Health & Food

Joel Arun Sursas’s Take on Healthcare Cyber Security: How to Protect Patient’s Privacy

When working in the medical industry, protecting your patient’s data is not just ethical – it is required by law. With HIPAA in place, medical professionals must be conscientious about keeping close tabs on patient information and only giving health data to those approved to receive it. Here, medical doctor and health informatician Joel Arun Sursas shares tips for protecting patient privacy in the digital age.

 

Encourage Security Measures with All Employees

While it may be obvious to physicians what falls under HIPAA compliance, it may not be apparent to those who work as office assistants or medical secretaries. This is why it is critical to take a very proactive approach to ensure everyone in the practice is up to date on HIPAA guidelines and regulations.

This includes having all employees checking documents multiple times before sending any emails or handing over paperwork to ensure verifications are accurate and that the data is going to the right person. Also, not allowing employees to speak about non-essential healthcare data over the phone or to anyone outside the clinic will ensure nothing slips[1].

 

Give Patients Access to Their Data

Having an online portal or Robotic Process Automation self-service system can cut down on information being sent around, which, in turn, cuts down on information going to the wrong place. Think about it: when you send multiple emails each day with health information or make numerous calls, it is easy to get a wire crossed and send the wrong data to the wrong person.

 

Dr. Joel Arun Sursas believes that with Robotic Process Automation, human error can be removed from the equation, allowing the automated or partially automated system to make the data delivery. This reduces the risk of data misdelivery and frees up time for other essential tasks that cannot be automated under current systems.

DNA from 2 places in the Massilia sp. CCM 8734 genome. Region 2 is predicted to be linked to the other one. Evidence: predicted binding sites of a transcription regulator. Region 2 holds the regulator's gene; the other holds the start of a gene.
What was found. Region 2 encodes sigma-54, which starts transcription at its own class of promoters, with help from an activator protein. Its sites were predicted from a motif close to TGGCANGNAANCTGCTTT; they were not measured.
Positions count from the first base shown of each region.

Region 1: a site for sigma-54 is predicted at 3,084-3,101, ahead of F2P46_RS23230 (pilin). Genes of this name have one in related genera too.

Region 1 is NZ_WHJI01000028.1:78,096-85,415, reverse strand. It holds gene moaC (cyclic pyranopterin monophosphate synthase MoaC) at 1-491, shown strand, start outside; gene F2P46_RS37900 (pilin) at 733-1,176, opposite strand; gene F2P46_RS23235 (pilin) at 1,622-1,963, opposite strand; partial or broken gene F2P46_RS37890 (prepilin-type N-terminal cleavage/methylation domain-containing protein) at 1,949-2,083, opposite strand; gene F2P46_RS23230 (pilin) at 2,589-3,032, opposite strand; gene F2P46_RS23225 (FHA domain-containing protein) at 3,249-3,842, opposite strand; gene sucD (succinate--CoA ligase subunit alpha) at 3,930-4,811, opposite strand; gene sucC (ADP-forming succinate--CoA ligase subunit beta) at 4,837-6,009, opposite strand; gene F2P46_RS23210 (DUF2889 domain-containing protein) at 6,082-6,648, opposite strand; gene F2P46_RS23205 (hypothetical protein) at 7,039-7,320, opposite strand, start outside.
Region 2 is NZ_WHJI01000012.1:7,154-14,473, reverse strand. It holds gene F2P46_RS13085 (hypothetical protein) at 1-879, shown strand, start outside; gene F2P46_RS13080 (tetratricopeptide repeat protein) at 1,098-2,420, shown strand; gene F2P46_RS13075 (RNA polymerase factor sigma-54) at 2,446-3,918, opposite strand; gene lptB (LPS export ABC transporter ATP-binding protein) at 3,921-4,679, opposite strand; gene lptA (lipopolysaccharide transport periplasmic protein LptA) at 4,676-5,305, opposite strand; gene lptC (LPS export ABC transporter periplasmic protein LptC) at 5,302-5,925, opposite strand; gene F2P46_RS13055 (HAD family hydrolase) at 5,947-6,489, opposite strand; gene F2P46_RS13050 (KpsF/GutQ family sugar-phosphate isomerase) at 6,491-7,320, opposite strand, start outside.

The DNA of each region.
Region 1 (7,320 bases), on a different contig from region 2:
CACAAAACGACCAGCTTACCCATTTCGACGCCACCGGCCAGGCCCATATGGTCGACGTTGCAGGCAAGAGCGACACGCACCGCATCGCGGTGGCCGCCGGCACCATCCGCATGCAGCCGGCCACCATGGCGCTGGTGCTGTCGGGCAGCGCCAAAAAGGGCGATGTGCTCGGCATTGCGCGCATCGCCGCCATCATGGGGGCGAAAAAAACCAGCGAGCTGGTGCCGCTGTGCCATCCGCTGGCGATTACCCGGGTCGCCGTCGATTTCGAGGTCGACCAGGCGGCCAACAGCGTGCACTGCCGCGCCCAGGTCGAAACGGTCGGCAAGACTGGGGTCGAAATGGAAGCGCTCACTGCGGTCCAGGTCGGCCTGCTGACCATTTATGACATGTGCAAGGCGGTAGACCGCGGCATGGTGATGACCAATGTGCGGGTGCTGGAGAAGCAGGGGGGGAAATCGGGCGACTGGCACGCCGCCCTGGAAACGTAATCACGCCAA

If patients are placed in a position to access their records through a similarly automated system, there is an even lower risk. If possible, giving direct access[2] through a portal account is one of the best ways to make sensitive information available without placing full responsibility on a staff member who may make a mistake.

 

Understand HIPAA But Do Not Fear It

Ensuring that staff understand HIPAA and consider it a beneficial tool to a clinic is the first step towards creating an environment without data slippage. HIPAA is not meant to be a thumb on your neck, so to speak, but instead, a measure of accountability to ensure patients are receiving confidential care as needed and are able to access medical care without fear of exposure or shame.

 

Fearing HIPAA does nothing but make it harder to serve patients. It is not a thing to be afraid of, but a thing to embrace. If you comply with it, HIPAA can be a fantastic tool. It is just a matter of making an effort to ensure your entire staff is educated and prepared to face what being HIPAA compliant requires[3].

 

There are a lot of things you can do to protect your patient’s privacy. From working on an automated system to make connecting easier than ever before without room for human error or just understanding what being HIPAA compliant actually entails, there is always something to help keep your patient’s critical data private and secure.

 

About Joel Arun Sursas:

Joel Arun Sursas holds a Bachelor’s Degree in Medicine and Bachelor’s Degree in Surgery from the National University of Singapore and is continuing his education to obtain a Certificate in Safety, Quality, Informatics and Leadership from the Harvard Medical School, and Masters in Applied Health Science Informatics from the Johns Hopkins University (both expected in 2020). His technical skills include SPSS, RevMan, and Python. Dr. Joel Arun Sursas’ most recent engagement is with a medical device start-up company Biorithm where he serves as Head of Clinical Affairs, working to take fetal surveillance out of the hospital and into the home, revolutionizing the obstetric practice globally.

 

References

 

  1. Lo, Bernard, et al. “HIPAA and Patient Care.” Jama, vol. 293, no. 14, 2005, p. 1766., doi:10.1001/jama.293.14.1766.

 

2.“HIPAA Turns 10: Analyzing the Past, Present, and Future Impact by Daniel J. Solove :: SSRN.” Search ELibrary :: SSRN, https://papers.ssrn.com/sol3/papers.cfm?abstract_id=2245022. Accessed 23 Sept. 2020.

 

3.“Psychiatry Online.” Psychiatry Online, https://ps.psychiatryonline.org/doi/full/10.1176/appi.ps.55.5.575. Accessed 23 Sept. 2020.

 

 

 

Click to comment

Leave a Reply

Your email address will not be published. Required fields are marked *

Most Popular

To Top

hack forum hacklink exploit shell webshell blackseo stupidcorpteam hackerforum tutorial upload shell backlink webshell 100% tutorial exploit bot exploit